Published by Thomas Nelson on August 25, 2020
Genres: Non-Fiction, Humor, Theology
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This humorous book is also full of new insights into ways we’ve been missing the point of so many beloved Bible stories.
Approximately 80 percent of Americans admit they haven’t read the Bible. If they did, they’d be pleasantly surprised by its impressive quantity of sex and poop jokes.
David danced naked. Noah was basically a moonshining hillbilly. Ezekiel baked poop bread. Herod was eaten by worms. Jesus cursed a fig tree, just to prove he could. Mark went streaking. Hosea married a prostitute. Lot was date-raped by his own daughters.
It turns out, there’s a lot of weird stuff in the Bible. Murder-Bears, Moonshine, and Mayhem is a funny look at some of the stranger tales in the Bible. From Elisha, who loosed homicidal bears on some kids because they called him bald (it’s a long story), to the story of Ehud, who gets away with assassinating a tyrannical king because his servants think said king is taking a dump (also a long story), this book examines and casts new light on some of the Bible’s stranger moments.
Organized by topic (poop, genitalia, weird violence, prostitution, gratuitous nudity, seemingly pointless miracles, and other fun stuff), Murder-Bears, Moonshine, and Mayhem is a thoroughly researched (really!), reverent, and insightful look at the amazing book at the center of our faith.
If you’ve ever opened a Bible for any length of time, chances are that you’ve come across some weird stuff. Not weird stuff like this is my body, broken for you or weird like a guy coming back to life, but weird like—inappropriately so. Scripture is filled with sex, violence, and scatological humor. Prophets are commanded to do weird things, like lay out their side for a year and cook with poop. David, in the chapter immediately following his encounter with Goliath, sets off on a mission to kill two hundred Philistines and returns to Saul with their foreskins.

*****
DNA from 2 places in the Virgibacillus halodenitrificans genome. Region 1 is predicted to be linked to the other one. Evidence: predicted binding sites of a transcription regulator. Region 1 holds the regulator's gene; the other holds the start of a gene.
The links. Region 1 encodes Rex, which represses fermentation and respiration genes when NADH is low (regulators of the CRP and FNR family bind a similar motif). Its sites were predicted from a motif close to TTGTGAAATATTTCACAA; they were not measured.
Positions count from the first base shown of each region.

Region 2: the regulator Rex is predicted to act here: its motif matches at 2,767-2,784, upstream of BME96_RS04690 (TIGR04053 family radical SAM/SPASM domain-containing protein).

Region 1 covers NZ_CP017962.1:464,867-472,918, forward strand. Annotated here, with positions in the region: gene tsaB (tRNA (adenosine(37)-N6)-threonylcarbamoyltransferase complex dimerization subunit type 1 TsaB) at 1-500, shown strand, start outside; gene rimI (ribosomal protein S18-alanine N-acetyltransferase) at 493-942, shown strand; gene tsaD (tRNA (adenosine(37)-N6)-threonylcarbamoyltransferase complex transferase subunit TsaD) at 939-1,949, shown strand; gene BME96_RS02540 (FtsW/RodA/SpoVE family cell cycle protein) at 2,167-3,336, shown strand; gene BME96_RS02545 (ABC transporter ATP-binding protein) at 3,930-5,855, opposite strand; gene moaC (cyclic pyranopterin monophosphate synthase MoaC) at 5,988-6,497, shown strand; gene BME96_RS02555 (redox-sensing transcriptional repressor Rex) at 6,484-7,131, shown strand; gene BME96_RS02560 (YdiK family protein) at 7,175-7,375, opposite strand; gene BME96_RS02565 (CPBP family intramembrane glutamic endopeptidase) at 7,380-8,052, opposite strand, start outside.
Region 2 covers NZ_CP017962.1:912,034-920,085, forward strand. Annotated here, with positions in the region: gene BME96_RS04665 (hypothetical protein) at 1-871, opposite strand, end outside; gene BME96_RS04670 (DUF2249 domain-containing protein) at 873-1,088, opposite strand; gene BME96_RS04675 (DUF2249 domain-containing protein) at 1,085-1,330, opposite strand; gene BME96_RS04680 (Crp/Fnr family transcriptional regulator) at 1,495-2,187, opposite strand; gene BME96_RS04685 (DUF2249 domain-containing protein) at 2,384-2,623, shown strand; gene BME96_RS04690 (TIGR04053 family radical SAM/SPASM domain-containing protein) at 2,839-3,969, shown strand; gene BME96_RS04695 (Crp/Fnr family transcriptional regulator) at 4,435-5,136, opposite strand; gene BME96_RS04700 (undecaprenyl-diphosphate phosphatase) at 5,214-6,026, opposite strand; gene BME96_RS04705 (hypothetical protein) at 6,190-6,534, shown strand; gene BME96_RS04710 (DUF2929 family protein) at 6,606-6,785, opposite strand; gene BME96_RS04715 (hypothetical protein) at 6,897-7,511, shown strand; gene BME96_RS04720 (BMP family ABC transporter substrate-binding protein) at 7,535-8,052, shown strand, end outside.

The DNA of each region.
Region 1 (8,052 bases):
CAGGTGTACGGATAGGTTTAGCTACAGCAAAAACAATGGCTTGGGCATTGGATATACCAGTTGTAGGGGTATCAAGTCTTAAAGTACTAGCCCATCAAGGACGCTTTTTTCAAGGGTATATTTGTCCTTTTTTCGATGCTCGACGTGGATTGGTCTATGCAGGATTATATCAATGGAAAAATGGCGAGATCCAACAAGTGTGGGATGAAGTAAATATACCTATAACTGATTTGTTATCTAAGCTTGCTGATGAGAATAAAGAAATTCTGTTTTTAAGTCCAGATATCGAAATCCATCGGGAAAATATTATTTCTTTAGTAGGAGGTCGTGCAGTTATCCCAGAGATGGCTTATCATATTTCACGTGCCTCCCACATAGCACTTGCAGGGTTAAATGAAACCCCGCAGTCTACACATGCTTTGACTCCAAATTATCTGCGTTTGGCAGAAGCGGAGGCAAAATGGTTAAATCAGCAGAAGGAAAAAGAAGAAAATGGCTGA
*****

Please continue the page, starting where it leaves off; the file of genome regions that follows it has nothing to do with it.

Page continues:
Luke T. Harrington’s Murder-Bears, Moonshine, and Mayhem collects these stories, emphasizes just how weird, gross, or inappropriate they are, and then tries to give you some idea of why it’s in Scripture. (Hey, sometimes it’s just because the Bible is history and when a king gets eaten by crotch worms…) The result is a unique look at Scripture that is both a little bit irreverent while also being quite informative.
Example. At the end of Genesis 24, we read about the first time that Isaac and Rebekah meet. Genesis 24:63 says that Isaac was out in the fields meditating when Rebekah came sauntering in on father Abraham’s camels. Meditating. If you’re reading any Bible translation with footnotes, you’ll find that we don’t really know the meaning of lasuah, the Hebrew word being translated. (Walking, bowing down, praying, and meditating are the common translations.) However, scholars have recently discovered an Arabic cognate of the word that is almost always about digging a pit to poop or pee in. Harrington backs all this up with a scholarly source: “Lasuah in Genesis XXIV 63,” Vetus Testamentum 45, no. 4 (1995): 558-560.
Murder-Bears, Moonshine, and Mayhem takes you beyond just the surface-level grossness and oddities (of which there are plenty), but delves into the abyss of linguistics and culture to discover all the bits of shiny corn in the poop. It’s shockingly well-researched. Enough so that I—seminary-educated, with a fondness for the weird things of the Bible—learned at least one new thing per chapter.
Harrington’s style is either love it or hate it. There are jokey asides in the footnotes, stream-of-consciousness paragraphs that eventually meander back to the main point, occasional inserts that break up the flow of the main text, and an attempt to place a zinger in every paragraph. Some jokes hit, some miss (most hit), some get beaten into the ground. It’s maybe a book I’d recommend taking a chapter a day so you don’t get oversaturated with it. And if you want to see if the style is for you, Harrington’s viral article that let to the book can be found at Cracked.com. (Ah, Cracked, how good you used to be.)
Conclusion: If you’re the type of person who would like a book like this, you’ll love this book. It’s not perfect. It never bored me, but it did wear me down at points. Written humor is a difficult medium, but Harrington pulls it off well. Murder-Bears, Moonshine, and Mayhem is an entertaining, informative, and gross look into Scripture in all its humanness, showing that the people of the past aren’t too unlike us today.